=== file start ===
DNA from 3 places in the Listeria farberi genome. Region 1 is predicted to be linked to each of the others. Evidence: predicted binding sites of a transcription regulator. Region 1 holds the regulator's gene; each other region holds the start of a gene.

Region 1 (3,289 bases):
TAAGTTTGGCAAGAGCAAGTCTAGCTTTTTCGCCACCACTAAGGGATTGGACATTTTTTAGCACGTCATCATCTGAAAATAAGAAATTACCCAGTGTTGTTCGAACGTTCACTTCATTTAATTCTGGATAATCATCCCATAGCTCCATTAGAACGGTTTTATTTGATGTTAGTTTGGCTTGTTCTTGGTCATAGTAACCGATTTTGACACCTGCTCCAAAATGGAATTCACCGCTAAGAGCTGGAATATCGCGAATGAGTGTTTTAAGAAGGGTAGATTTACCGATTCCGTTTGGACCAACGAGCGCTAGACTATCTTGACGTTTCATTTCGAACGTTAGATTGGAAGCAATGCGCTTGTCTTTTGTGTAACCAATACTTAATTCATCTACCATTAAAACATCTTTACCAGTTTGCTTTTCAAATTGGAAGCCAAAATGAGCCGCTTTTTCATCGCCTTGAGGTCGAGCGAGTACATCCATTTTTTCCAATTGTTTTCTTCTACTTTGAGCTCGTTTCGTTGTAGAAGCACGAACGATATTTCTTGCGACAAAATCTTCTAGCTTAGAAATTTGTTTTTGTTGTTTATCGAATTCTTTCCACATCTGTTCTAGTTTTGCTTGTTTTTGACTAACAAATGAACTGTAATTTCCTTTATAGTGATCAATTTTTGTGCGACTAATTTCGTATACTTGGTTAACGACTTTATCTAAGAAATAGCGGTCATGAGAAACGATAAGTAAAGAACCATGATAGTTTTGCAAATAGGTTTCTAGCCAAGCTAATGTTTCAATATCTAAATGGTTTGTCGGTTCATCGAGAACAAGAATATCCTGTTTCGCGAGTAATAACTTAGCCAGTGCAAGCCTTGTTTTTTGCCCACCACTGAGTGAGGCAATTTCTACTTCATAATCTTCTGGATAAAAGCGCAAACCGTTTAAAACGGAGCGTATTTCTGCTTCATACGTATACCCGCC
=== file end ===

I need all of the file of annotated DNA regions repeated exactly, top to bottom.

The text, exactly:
DNA from 3 places in the Listeria farberi genome. Region 1 is predicted to be linked to each of the others. Evidence: predicted binding sites of a transcription regulator. Region 1 holds the regulator's gene; each other region holds the start of a gene.

Region 1 (3,289 bases):
TAAGTTTGGCAAGAGCAAGTCTAGCTTTTTCGCCACCACTAAGGGATTGGACATTTTTTAGCACGTCATCATCTGAAAATAAGAAATTACCCAGTGTTGTTCGAACGTTCACTTCATTTAATTCTGGATAATCATCCCATAGCTCCATTAGAACGGTTTTATTTGATGTTAGTTTGGCTTGTTCTTGGTCATAGTAACCGATTTTGACACCTGCTCCAAAATGGAATTCACCGCTAAGAGCTGGAATATCGCGAATGAGTGTTTTAAGAAGGGTAGATTTACCGATTCCGTTTGGACCAACGAGCGCTAGACTATCTTGACGTTTCATTTCGAACGTTAGATTGGAAGCAATGCGCTTGTCTTTTGTGTAACCAATACTTAATTCATCTACCATTAAAACATCTTTACCAGTTTGCTTTTCAAATTGGAAGCCAAAATGAGCCGCTTTTTCATCGCCTTGAGGTCGAGCGAGTACATCCATTTTTTCCAATTGTTTTCTTCTACTTTGAGCTCGTTTCGTTGTAGAAGCACGAACGATATTTCTTGCGACAAAATCTTCTAGCTTAGAAATTTGTTTTTGTTGTTTATCGAATTCTTTCCACATCTGTTCTAGTTTTGCTTGTTTTTGACTAACAAATGAACTGTAATTTCCTTTATAGTGATCAATTTTTGTGCGACTAATTTCGTATACTTGGTTAACGACTTTATCTAAGAAATAGCGGTCATGAGAAACGATAAGTAAAGAACCATGATAGTTTTGCAAATAGGTTTCTAGCCAAGCTAATGTTTCAATATCTAAATGGTTTGTCGGTTCATCGAGAACAAGAATATCCTGTTTCGCGAGTAATAACTTAGCCAGTGCAAGCCTTGTTTTTTGCCCACCACTGAGTGAGGCAATTTCTACTTCATAATCTTCTGGATAAAAGCGCAAACCGTTTAAAACGGAGCGTATTTCTGCTTCATACGTATACCCGCC